The pilot was currently employed as a Boeing 747 first officer for a CFR Part 121 operator. The operator provided the resume that the pilot submitted to them when he was seeking employment. On the resume, the date of which is unknown, the pilot listed having 12,256 hours of flight time, of which 1,840 hours were in single-engine airplanes. The operator also supplied a Pilot Flight and Duty Time Record listing the hours the pilot had flown during his employment. This document contained flights between December 5, 2010, to July 28, 2011, which totaled 534 hours. 

The pilot purchased the accident airplane in April 2010. It could not be determined from the records available, how much flight time the pilot had in the accident airplane. 


The high-wing, fabric covered, tail-wheeled airplane, serial number 6084, was manufactured in 1940. The 2-place airplane contained a tandem seating arrangement. Shoulder harnesses and seatbelts were installed in both the front and rear seats in October 2009. A Continental C90-8 engine, serial number 30158-5-A., powered the airplane

The airframe and engine logbooks were not located during the course of the investigation. The tachometer hour meter indicated 219.7 at the time of the accident.


A review of the recorded surface observation weather data from the Wittman Regional Airport (OSH), Oshkosh, Wisconsin, located approximately 8 miles northwest of the accident site, revealed the conditions at 1153 were: wind from 230 degrees at 5 knots; visibility 10 miles; clear sky; temperature 26 degrees Celsius; dewpoint 16 degree Celsius; and altimeter setting 29.97 inches of mercury.


The wreckage was located in Lake Winnebago, approximately ½ mile east of Wendt’s Harbor. The crew of a barge that was in the area heard about the accident on the marine radio and went to the area to try and assist. With the assistance of rescue divers, they were able to place straps around the airplane and lift it from the lake onto the barge. The airplane was then brought to shore and transferred to a flatbed truck.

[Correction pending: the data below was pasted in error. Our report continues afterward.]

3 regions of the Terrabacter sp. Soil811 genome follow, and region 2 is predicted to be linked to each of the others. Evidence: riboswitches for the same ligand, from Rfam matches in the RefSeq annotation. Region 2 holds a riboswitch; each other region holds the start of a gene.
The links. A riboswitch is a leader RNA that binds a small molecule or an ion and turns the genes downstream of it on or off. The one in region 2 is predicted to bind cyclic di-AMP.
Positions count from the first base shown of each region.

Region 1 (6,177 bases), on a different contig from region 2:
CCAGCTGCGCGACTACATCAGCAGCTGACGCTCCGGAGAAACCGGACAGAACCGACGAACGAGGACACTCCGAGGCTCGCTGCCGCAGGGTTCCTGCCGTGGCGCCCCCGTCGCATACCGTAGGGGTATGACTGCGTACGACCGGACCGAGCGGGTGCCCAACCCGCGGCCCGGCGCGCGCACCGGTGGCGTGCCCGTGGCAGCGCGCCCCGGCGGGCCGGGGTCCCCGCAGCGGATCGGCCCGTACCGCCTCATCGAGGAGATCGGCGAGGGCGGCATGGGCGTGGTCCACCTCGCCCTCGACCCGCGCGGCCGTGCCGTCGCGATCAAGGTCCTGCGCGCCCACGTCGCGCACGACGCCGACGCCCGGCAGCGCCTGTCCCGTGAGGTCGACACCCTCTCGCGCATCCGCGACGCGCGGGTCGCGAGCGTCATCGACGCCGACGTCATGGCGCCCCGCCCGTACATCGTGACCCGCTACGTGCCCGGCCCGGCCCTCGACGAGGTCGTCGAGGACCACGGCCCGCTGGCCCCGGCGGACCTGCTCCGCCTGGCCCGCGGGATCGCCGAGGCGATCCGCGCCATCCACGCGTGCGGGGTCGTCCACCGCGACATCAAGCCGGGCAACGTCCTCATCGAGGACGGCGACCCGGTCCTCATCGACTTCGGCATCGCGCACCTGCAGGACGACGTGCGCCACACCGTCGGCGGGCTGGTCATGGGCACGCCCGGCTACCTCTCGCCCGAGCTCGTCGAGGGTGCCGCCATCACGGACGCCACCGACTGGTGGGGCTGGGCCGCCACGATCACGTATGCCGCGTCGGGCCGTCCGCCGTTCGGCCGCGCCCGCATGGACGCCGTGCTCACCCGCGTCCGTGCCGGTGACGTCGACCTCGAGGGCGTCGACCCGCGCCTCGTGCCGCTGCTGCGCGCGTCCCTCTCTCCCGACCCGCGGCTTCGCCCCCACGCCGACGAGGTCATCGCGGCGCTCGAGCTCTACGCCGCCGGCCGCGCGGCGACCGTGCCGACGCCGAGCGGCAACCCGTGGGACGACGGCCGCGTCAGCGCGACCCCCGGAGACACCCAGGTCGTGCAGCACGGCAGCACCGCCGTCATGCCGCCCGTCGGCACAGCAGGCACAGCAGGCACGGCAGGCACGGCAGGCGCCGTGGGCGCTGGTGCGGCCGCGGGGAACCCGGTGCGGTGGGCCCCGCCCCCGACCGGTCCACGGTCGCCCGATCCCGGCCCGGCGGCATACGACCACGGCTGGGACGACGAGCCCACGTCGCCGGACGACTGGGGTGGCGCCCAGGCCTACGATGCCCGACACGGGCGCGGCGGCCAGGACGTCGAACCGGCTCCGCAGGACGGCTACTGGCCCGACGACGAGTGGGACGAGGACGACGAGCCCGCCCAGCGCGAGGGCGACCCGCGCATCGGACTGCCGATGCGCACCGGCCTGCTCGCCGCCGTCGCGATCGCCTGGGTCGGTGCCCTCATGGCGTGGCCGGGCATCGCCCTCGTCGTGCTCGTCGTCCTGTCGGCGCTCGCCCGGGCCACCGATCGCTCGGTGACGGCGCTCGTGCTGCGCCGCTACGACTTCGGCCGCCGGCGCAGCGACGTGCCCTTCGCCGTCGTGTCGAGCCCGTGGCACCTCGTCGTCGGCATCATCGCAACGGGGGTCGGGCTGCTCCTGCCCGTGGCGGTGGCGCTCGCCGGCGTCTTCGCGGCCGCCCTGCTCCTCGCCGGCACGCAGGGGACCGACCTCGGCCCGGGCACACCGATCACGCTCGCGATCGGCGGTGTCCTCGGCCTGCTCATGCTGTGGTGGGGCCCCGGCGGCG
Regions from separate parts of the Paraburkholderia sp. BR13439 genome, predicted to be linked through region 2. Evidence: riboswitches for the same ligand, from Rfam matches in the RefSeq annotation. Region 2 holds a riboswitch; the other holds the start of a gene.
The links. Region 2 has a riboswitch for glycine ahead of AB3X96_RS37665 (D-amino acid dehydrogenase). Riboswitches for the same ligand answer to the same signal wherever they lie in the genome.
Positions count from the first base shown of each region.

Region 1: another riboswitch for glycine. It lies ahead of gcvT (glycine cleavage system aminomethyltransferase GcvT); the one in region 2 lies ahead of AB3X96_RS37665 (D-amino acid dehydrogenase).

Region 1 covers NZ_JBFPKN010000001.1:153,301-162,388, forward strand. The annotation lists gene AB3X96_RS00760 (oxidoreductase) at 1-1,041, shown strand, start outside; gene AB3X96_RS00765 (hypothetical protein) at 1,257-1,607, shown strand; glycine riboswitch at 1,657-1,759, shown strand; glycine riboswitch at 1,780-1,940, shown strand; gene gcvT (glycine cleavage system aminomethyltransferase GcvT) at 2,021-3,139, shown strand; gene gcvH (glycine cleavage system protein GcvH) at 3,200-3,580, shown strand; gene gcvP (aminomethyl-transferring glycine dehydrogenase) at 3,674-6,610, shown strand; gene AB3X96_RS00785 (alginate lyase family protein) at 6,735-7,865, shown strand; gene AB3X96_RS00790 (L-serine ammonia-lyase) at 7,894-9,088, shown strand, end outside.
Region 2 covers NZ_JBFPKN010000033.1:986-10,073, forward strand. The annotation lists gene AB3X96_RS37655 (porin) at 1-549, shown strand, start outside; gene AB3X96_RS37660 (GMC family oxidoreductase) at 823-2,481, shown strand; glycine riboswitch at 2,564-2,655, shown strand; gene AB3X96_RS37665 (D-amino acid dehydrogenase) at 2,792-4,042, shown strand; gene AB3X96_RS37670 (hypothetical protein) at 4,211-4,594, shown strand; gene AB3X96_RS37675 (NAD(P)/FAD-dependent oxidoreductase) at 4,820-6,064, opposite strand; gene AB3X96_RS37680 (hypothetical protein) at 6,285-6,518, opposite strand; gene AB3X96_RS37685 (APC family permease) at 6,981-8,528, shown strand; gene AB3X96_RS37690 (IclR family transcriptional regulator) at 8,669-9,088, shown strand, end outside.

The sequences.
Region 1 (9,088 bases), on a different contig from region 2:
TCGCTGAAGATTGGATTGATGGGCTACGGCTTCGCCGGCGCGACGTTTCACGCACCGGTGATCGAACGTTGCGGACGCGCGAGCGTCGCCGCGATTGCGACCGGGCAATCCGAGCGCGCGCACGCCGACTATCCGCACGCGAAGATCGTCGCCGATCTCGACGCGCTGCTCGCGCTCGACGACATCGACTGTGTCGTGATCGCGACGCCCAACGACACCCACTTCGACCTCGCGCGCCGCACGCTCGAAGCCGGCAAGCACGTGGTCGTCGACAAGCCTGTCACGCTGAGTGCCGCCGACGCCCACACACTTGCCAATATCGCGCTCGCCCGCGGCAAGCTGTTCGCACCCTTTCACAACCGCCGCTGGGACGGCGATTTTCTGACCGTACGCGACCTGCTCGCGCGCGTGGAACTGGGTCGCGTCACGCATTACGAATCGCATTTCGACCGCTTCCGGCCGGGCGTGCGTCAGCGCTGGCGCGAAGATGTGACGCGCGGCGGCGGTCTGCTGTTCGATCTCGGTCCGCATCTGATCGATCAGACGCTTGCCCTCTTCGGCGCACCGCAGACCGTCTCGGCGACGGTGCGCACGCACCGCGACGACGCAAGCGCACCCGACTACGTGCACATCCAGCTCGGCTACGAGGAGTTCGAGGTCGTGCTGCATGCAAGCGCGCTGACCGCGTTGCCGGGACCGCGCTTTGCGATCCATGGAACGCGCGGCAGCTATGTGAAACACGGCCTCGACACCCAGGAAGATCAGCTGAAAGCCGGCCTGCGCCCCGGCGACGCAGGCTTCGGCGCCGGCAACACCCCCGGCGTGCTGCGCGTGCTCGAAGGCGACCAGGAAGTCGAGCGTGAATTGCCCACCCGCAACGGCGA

The fuselage aft of the rear seat was intact and relatively undamaged with the exception of fabric wrinkles. The elevator and rudder were intact. Both the left and right sides of the cockpit were crushed inward. The top of the fuselage was broken open. 

Both wings were bent forward, the wooden wing spars were broken at the fuselage, and the wing struts for both wings were bent. With the exception of the spar near the fuselage, the remainder of the left wing was intact and it sustained relatively little damage. The right wing sustained impact damage. The fabric along the entire right wing was wrinkled in a relatively uniform manner. The right aileron remained attached to the wing. The outboard section of the aileron and the wing tip were crushed upward. 

Control continuity was established from the cockpit to all of the flight control surfaces.